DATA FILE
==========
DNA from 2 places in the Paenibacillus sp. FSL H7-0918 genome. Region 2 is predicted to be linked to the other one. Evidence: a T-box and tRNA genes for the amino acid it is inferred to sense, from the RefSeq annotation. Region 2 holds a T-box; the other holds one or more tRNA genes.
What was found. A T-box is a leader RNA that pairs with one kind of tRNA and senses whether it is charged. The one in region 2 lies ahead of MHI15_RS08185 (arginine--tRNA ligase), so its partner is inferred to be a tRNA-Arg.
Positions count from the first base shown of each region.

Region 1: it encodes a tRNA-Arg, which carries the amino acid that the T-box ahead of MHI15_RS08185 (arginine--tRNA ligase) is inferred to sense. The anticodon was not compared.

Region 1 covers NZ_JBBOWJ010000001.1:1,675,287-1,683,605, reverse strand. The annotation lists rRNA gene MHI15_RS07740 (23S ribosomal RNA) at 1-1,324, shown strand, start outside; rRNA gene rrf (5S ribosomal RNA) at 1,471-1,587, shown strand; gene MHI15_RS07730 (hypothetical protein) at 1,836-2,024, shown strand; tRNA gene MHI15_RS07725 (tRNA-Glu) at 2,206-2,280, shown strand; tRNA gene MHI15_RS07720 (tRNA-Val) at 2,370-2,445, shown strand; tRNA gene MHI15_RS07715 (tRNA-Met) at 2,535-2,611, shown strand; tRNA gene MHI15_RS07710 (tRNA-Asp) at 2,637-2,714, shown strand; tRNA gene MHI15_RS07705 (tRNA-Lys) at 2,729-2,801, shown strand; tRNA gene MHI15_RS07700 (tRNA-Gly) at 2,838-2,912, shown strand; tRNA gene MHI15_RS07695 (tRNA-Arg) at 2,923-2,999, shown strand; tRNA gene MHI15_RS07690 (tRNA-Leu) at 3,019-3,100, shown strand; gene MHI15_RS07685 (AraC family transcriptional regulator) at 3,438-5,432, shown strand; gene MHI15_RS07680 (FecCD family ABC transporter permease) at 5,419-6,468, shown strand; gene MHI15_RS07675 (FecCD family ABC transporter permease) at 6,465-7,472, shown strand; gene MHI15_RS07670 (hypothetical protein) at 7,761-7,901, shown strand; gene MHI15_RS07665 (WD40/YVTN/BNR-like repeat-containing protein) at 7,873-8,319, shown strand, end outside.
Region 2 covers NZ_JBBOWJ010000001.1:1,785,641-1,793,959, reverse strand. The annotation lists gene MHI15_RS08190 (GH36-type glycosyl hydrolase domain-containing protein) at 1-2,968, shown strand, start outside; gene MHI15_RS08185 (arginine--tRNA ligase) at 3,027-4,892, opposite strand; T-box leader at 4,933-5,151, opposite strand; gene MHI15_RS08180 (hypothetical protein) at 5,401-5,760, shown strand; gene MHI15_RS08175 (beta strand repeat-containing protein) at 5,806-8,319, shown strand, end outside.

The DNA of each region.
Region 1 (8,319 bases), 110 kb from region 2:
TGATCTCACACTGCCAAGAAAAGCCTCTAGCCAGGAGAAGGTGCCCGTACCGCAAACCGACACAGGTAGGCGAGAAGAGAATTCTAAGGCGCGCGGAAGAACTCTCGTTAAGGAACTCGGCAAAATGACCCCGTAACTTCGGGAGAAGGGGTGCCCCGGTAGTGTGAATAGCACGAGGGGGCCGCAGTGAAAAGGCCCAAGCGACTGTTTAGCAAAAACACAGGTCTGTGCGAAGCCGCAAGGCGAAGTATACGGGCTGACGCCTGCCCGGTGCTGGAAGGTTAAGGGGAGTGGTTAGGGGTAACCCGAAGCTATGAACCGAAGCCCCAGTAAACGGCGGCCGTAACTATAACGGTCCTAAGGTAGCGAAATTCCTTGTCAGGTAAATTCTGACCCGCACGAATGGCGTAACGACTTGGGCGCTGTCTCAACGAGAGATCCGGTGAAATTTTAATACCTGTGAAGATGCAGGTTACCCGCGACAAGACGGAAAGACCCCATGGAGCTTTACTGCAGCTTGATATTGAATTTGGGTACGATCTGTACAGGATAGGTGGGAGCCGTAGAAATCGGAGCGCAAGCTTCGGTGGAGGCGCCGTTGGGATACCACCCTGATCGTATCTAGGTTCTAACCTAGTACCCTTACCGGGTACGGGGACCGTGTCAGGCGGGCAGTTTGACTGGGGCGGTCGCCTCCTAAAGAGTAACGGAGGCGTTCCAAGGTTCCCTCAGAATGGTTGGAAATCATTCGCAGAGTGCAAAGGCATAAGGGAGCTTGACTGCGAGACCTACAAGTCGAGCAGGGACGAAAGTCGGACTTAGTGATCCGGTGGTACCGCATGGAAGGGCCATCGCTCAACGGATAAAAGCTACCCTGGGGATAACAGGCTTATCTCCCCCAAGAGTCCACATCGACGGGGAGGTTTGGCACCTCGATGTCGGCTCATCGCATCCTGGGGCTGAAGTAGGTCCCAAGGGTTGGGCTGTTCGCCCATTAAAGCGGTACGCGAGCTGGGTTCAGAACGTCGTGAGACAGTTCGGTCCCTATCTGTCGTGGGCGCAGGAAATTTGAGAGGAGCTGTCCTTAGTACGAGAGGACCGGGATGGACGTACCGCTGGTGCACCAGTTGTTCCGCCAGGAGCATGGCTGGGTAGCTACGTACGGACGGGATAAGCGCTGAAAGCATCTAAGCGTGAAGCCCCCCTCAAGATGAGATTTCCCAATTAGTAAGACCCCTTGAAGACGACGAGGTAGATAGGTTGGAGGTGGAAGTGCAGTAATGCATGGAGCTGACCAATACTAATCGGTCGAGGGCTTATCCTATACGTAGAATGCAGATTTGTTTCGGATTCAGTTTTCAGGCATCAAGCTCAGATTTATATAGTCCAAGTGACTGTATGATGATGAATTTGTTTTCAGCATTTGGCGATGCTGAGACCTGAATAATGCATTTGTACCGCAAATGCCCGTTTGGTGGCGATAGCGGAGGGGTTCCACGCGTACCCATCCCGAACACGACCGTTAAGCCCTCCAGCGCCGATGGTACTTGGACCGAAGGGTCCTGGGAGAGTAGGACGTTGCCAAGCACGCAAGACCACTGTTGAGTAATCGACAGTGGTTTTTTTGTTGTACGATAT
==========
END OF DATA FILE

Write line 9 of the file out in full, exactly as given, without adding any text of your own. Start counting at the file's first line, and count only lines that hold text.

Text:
TGATCTCACACTGCCAAGAAAAGCCTCTAGCCAGGAGAAGGTGCCCGTACCGCAAACCGACACAGGTAGGCGAGAAGAGAATTCTAAGGCGCGCGGAAGAACTCTCGTTAAGGAACTCGGCAAAATGACCCCGTAACTTCGGGAGAAGGGGTGCCCCGGTAGTGTGAATAGCACGAGGGGGCCGCAGTGAAAAGGCCCAAGCGACTGTTTAGCAAAAACACAGGTCTGTGCGAAGCCGCAAGGCGAAGTATACGGGCTGACGCCTGCCCGGTGCTGGAAGGTTAAGGGGAGTGGTTAGGGGTAACCCGAAGCTATGAACCGAAGCCCCAGTAAACGGCGGCCGTAACTATAACGGTCCTAAGGTAGCGAAATTCCTTGTCAGGTAAATTCTGACCCGCACGAATGGCGTAACGACTTGGGCGCTGTCTCAACGAGAGATCCGGTGAAATTTTAATACCTGTGAAGATGCAGGTTACCCGCGACAAGACGGAAAGACCCCATGGAGCTTTACTGCAGCTTGATATTGAATTTGGGTACGATCTGTACAGGATAGGTGGGAGCCGTAGAAATCGGAGCGCAAGCTTCGGTGGAGGCGCCGTTGGGATACCACCCTGATCGTATCTAGGTTCTAACCTAGTACCCTTACCGGGTACGGGGACCGTGTCAGGCGGGCAGTTTGACTGGGGCGGTCGCCTCCTAAAGAGTAACGGAGGCGTTCCAAGGTTCCCTCAGAATGGTTGGAAATCATTCGCAGAGTGCAAAGGCATAAGGGAGCTTGACTGCGAGACCTACAAGTCGAGCAGGGACGAAAGTCGGACTTAGTGATCCGGTGGTACCGCATGGAAGGGCCATCGCTCAACGGATAAAAGCTACCCTGGGGATAACAGGCTTATCTCCCCCAAGAGTCCACATCGACGGGGAGGTTTGGCACCTCGATGTCGGCTCATCGCATCCTGGGGCTGAAGTAGGTCCCAAGGGTTGGGCTGTTCGCCCATTAAAGCGGTACGCGAGCTGGGTTCAGAACGTCGTGAGACAGTTCGGTCCCTATCTGTCGTGGGCGCAGGAAATTTGAGAGGAGCTGTCCTTAGTACGAGAGGACCGGGATGGACGTACCGCTGGTGCACCAGTTGTTCCGCCAGGAGCATGGCTGGGTAGCTACGTACGGACGGGATAAGCGCTGAAAGCATCTAAGCGTGAAGCCCCCCTCAAGATGAGATTTCCCAATTAGTAAGACCCCTTGAAGACGACGAGGTAGATAGGTTGGAGGTGGAAGTGCAGTAATGCATGGAGCTGACCAATACTAATCGGTCGAGGGCTTATCCTATACGTAGAATGCAGATTTGTTTCGGATTCAGTTTTCAGGCATCAAGCTCAGATTTATATAGTCCAAGTGACTGTATGATGATGAATTTGTTTTCAGCATTTGGCGATGCTGAGACCTGAATAATGCATTTGTACCGCAAATGCCCGTTTGGTGGCGATAGCGGAGGGGTTCCACGCGTACCCATCCCGAACACGACCGTTAAGCCCTCCAGCGCCGATGGTACTTGGACCGAAGGGTCCTGGGAGAGTAGGACGTTGCCAAGCACGCAAGACCACTGTTGAGTAATCGACAGTGGTTTTTTTGTTGTACGATAT